Resigned Aggravation Inducing Disks   Leave a comment

Personally, I blame Genghis.

On Sunday morning I continue my game of Civilization 5, and its persecution of Genghis Khan and the Mongols. I wander off for a few minutes, poke the computer to wake the screen, and it’s locked up. I try to kill Civ, but Windows is also grinding to a halt. Huh. Reboot.

Whilst it’s starting, the BIOS complains that one of the drives in the RAID array’s failed. Oh. But there’s not much you can do in the BIOS, so I boot into Windows and have a look. Yep, drive’s failed, apparently. That was worthwhile extra information. To the Diagnosticmobile!

I grab Samsung’s drive test tool, burn it to a CD, and boot off it. It doesn’t work. You type in the number of tests, and nothing happens. Huh.

Digging through my pile of CDs-that-will-probably-be-useful-one-day, I find a Linux Rescue CD. So I boot off that, spend a while with Google deciphering its drive diagnostic capabilities (and where their executable files are hidden. Linux is frustrating; I know I just need to edit a text file, or run a command line program, but which one? Where is it?! Argh), and run the SMART tests. Everything comes back fine. Jolly good.

I put Samsung’s disk back in. Still doesn’t work, so I have a look to see if there’s an obvious reason. It also doesn’t work on a seperate Samsung drive on the other controller, so it’s not that it can’t talk to individual drives in the RAID array. I poke around on the disk, and it turns out it’s created the RAM drive it’s supposed to, but not copied the diagnostic to it, and I was running it off the CD. Copy files, run from RAM drive, works.

Disk is fine.

Righto, Google had suggested that it was a known problem with the 8.9 Intel Matrix doobry, so I boot, mark it as fine in the Intel tools, upgrade them, and return to Civ V. Easy.

No. The BIOS claims that one of the drives is missing from the array; it’s one OK drive, one failed drive, one missing drive. I boot into Windows from the old disk. The Intel Matrix doobry seems to have no way to say “you know that disk you think is missing? And that disk that just happens to be of the same type, on the same port? You don’t think that, perhaps, that’s quite the coincidence?”. I figure that such an obvious oversight must have been fixed, so upgrade the Intel drivers to version 10-point-something. I’m not sure why I didn’t find that version when I first asked Google for the drivers, but there you go.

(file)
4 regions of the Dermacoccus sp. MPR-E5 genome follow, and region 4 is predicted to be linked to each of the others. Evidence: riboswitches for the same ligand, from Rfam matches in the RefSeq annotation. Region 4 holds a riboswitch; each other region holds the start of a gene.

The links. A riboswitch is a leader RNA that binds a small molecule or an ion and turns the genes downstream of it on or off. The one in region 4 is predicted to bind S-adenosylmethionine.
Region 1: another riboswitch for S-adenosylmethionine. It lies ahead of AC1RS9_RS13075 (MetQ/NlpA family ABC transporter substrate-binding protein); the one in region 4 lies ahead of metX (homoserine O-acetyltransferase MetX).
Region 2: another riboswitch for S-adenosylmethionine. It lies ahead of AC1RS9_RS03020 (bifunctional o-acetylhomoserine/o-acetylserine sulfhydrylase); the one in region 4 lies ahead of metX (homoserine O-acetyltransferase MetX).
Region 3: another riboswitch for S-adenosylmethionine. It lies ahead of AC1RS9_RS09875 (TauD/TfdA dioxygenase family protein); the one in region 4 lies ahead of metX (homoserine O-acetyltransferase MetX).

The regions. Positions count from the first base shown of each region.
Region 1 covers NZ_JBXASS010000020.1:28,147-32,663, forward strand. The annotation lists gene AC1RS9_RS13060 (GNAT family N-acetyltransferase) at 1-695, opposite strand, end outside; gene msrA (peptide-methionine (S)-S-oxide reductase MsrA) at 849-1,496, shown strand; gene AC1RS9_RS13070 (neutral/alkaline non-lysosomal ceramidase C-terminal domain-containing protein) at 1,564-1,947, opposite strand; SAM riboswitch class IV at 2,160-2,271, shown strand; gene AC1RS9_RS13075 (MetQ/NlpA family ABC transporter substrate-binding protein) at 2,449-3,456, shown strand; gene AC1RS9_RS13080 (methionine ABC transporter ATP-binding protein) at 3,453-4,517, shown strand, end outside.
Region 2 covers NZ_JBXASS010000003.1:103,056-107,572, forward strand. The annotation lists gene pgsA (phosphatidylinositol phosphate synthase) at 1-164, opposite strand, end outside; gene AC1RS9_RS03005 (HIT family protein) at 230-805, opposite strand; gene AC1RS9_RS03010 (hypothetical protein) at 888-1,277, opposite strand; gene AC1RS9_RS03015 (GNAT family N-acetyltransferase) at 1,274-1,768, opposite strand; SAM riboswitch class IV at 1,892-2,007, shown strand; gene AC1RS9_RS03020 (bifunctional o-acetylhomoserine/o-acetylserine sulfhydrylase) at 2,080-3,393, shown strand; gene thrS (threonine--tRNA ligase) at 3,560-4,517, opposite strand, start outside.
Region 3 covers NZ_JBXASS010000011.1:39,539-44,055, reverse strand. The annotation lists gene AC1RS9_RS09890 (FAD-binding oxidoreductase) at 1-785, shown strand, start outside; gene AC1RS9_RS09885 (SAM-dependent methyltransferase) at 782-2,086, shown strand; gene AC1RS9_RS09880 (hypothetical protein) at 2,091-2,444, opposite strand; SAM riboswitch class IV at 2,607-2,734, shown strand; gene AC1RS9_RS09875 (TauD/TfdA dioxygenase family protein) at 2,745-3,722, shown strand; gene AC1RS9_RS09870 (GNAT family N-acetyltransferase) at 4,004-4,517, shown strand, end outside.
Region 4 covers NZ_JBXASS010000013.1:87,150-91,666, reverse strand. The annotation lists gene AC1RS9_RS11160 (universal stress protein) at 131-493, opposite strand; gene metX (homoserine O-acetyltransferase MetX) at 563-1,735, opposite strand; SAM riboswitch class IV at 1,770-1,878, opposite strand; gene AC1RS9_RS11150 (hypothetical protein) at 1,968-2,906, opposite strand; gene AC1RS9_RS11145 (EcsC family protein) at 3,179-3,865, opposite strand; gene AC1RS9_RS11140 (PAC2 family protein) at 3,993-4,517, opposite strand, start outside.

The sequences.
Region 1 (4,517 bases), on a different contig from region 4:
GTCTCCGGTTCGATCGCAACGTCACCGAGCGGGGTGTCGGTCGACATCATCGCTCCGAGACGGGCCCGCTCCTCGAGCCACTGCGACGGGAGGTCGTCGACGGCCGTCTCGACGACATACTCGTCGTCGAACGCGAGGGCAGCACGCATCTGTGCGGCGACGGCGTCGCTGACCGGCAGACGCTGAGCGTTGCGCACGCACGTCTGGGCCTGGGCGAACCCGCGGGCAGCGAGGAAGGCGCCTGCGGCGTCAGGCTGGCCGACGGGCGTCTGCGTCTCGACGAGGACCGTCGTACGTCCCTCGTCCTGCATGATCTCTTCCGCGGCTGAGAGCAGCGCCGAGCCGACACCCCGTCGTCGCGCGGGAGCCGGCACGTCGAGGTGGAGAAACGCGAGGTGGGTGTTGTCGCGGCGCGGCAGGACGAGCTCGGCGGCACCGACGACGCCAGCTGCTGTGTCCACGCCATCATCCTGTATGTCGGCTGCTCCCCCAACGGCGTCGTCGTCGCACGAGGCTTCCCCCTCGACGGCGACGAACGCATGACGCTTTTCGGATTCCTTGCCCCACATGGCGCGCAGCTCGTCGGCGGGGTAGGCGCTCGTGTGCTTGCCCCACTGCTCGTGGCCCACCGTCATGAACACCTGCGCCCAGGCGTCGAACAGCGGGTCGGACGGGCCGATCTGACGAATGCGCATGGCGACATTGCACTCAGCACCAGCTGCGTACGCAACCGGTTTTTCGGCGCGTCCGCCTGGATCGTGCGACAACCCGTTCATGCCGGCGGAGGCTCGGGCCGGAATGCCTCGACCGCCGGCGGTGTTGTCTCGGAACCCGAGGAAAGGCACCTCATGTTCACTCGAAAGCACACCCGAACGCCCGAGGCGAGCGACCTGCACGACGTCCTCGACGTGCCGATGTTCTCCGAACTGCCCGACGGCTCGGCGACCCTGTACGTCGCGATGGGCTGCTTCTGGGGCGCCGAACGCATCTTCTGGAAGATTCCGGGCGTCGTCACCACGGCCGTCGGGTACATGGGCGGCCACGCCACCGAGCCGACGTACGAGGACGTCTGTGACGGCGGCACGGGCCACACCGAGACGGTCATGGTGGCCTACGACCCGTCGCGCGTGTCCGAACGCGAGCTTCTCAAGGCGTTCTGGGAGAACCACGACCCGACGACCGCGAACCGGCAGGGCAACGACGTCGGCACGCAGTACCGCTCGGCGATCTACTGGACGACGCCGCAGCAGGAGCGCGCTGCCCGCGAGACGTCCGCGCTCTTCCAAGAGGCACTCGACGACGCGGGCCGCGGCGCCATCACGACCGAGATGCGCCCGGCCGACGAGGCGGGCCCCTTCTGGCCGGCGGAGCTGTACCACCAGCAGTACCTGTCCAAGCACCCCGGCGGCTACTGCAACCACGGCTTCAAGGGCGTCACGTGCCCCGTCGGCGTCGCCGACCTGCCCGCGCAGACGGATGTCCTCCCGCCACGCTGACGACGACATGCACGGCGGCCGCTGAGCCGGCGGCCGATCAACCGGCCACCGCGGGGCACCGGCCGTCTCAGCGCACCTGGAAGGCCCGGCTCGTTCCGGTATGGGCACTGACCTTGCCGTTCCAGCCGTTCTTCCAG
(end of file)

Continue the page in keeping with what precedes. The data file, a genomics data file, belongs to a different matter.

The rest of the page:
Versioun 10-point-something still can’t just re-add the “missing” drive to the array. Oh for crying out loud. But at least it can mark the not-actually-failed drive as OK, and rebuild the array from the two now-good drives. *Sigh*.

This will take a while, so in the meantime, let’s make curry. That will also take a while.

In Skeggy I’d had a Dhansak as my Indian meal, and really enjoyed it, so wanted to try to make one myself. This was my chance! It was to be Pork Dhansak, which is probably heretical, but it’s a tasty heresy that was on special offer so that’s OK. I sort of mashed together this quick-and-easy BBC recipe and this probably more “authentic” but definitely more complicated recipe. Not literally, I didn’t make both and then mix them up, I just combined elements to make it tastier than the former (no tamarind? Tsk) and easier than the latter. And replaced the expensive sheep with cheap pig.

Once that’s all assembled, it wants to be left to stew for a couple of hours. Back to the Recalcitrant Array of Individualist Disks.

The array’s rebuilt. Hurrah! Everything looks OK (well, apart from its boot partition which seems strangely “raw”, but I put that down to oddness), so it’s time to reboot.

It doesn’t work; it gets caught on an error about a device being missing. Normally easy to solve, but the Windows DVD fails to fix it; we get caught in an endless cycle of boot – error or bluescreen – reboot. Clearly it meant it about the boot partition. Back to the external drive.

It doesn’t work; it gets caught on an error about a device being missing. Oh dear.

Fortunately, the Windows DVD’s boot fixer-upper sorts this out, and we manage to get into Windows. Whilst it’s firing up I’m not even sure what it’s booting from; both the external disk and RAID array seem to be flashing their LEDs furiously and making funny noises, but investigation suggests we’re booted from the external drive (although the array’s boot partition has also re-appeared). Phew. The RAID array suggests it wants to scan itself and fix errors. Well, I’m sure there is something I have to do to the curry.

Once the array’s got itself in order (by getting to 57% and seemingly stopping. No sound, fury, or blinking red LED. Re-open the Matrix doobry and yep, we’re good to go. OK, fine.), it’s time to make it bootable again. I can’t be bothered with mucking around, so I simply overwrite its boot partition with the one from the external drive. Again. Forty minutes and a fix of the boot sector later, we’re done. Hurrah.

All that fuss and bother over a disk that was perfectly fine.

Still, the curry was nice.

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